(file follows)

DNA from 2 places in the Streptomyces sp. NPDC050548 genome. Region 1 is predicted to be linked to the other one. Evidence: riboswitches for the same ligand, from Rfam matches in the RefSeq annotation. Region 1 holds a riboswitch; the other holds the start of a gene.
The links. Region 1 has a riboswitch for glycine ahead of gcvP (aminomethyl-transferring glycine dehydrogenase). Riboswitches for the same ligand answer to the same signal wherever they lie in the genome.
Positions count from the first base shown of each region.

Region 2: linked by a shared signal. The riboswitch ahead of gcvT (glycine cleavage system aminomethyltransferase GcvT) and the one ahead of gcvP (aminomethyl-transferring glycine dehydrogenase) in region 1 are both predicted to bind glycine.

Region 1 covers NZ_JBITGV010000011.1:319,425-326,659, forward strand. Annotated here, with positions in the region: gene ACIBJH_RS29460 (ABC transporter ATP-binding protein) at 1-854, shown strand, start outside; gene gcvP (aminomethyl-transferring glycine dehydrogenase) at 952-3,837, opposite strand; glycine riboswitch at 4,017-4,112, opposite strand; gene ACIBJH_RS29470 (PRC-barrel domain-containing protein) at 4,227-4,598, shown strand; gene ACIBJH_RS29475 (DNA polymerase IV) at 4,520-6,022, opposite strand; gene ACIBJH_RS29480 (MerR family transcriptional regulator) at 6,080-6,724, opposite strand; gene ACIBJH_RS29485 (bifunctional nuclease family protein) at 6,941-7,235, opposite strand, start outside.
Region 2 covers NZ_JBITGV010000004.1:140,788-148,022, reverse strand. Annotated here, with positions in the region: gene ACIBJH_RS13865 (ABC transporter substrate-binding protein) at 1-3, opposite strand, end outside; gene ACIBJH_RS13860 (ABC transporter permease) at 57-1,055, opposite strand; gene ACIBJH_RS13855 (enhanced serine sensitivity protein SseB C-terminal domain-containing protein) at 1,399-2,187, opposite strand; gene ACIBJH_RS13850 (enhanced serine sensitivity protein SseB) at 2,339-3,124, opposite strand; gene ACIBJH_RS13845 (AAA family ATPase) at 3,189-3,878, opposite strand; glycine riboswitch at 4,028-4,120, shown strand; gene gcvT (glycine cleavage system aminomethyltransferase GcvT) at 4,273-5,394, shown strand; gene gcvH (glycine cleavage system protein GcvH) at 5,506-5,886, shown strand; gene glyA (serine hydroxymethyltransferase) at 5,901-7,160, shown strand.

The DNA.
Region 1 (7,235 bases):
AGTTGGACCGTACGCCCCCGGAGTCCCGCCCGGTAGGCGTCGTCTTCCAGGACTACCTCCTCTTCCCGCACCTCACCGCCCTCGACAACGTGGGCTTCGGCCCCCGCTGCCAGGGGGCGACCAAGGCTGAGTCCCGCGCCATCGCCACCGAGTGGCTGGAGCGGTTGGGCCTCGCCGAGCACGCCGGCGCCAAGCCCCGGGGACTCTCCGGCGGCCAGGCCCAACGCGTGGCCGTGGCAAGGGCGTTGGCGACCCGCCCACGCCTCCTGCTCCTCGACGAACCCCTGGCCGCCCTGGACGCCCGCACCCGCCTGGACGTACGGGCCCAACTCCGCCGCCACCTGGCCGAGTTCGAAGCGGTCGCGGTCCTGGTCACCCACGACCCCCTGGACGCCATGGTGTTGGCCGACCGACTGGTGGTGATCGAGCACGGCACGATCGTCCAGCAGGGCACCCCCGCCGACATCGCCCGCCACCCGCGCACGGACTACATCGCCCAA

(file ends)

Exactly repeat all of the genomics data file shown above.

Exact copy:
DNA from 2 places in the Streptomyces sp. NPDC050548 genome. Region 1 is predicted to be linked to the other one. Evidence: riboswitches for the same ligand, from Rfam matches in the RefSeq annotation. Region 1 holds a riboswitch; the other holds the start of a gene.
The links. Region 1 has a riboswitch for glycine ahead of gcvP (aminomethyl-transferring glycine dehydrogenase). Riboswitches for the same ligand answer to the same signal wherever they lie in the genome.
Positions count from the first base shown of each region.

Region 2: linked by a shared signal. The riboswitch ahead of gcvT (glycine cleavage system aminomethyltransferase GcvT) and the one ahead of gcvP (aminomethyl-transferring glycine dehydrogenase) in region 1 are both predicted to bind glycine.

Region 1 covers NZ_JBITGV010000011.1:319,425-326,659, forward strand. Annotated here, with positions in the region: gene ACIBJH_RS29460 (ABC transporter ATP-binding protein) at 1-854, shown strand, start outside; gene gcvP (aminomethyl-transferring glycine dehydrogenase) at 952-3,837, opposite strand; glycine riboswitch at 4,017-4,112, opposite strand; gene ACIBJH_RS29470 (PRC-barrel domain-containing protein) at 4,227-4,598, shown strand; gene ACIBJH_RS29475 (DNA polymerase IV) at 4,520-6,022, opposite strand; gene ACIBJH_RS29480 (MerR family transcriptional regulator) at 6,080-6,724, opposite strand; gene ACIBJH_RS29485 (bifunctional nuclease family protein) at 6,941-7,235, opposite strand, start outside.
Region 2 covers NZ_JBITGV010000004.1:140,788-148,022, reverse strand. Annotated here, with positions in the region: gene ACIBJH_RS13865 (ABC transporter substrate-binding protein) at 1-3, opposite strand, end outside; gene ACIBJH_RS13860 (ABC transporter permease) at 57-1,055, opposite strand; gene ACIBJH_RS13855 (enhanced serine sensitivity protein SseB C-terminal domain-containing protein) at 1,399-2,187, opposite strand; gene ACIBJH_RS13850 (enhanced serine sensitivity protein SseB) at 2,339-3,124, opposite strand; gene ACIBJH_RS13845 (AAA family ATPase) at 3,189-3,878, opposite strand; glycine riboswitch at 4,028-4,120, shown strand; gene gcvT (glycine cleavage system aminomethyltransferase GcvT) at 4,273-5,394, shown strand; gene gcvH (glycine cleavage system protein GcvH) at 5,506-5,886, shown strand; gene glyA (serine hydroxymethyltransferase) at 5,901-7,160, shown strand.

The DNA.
Region 1 (7,235 bases):
AGTTGGACCGTACGCCCCCGGAGTCCCGCCCGGTAGGCGTCGTCTTCCAGGACTACCTCCTCTTCCCGCACCTCACCGCCCTCGACAACGTGGGCTTCGGCCCCCGCTGCCAGGGGGCGACCAAGGCTGAGTCCCGCGCCATCGCCACCGAGTGGCTGGAGCGGTTGGGCCTCGCCGAGCACGCCGGCGCCAAGCCCCGGGGACTCTCCGGCGGCCAGGCCCAACGCGTGGCCGTGGCAAGGGCGTTGGCGACCCGCCCACGCCTCCTGCTCCTCGACGAACCCCTGGCCGCCCTGGACGCCCGCACCCGCCTGGACGTACGGGCCCAACTCCGCCGCCACCTGGCCGAGTTCGAAGCGGTCGCGGTCCTGGTCACCCACGACCCCCTGGACGCCATGGTGTTGGCCGACCGACTGGTGGTGATCGAGCACGGCACGATCGTCCAGCAGGGCACCCCCGCCGACATCGCCCGCCACCCGCGCACGGACTACATCGCCCAA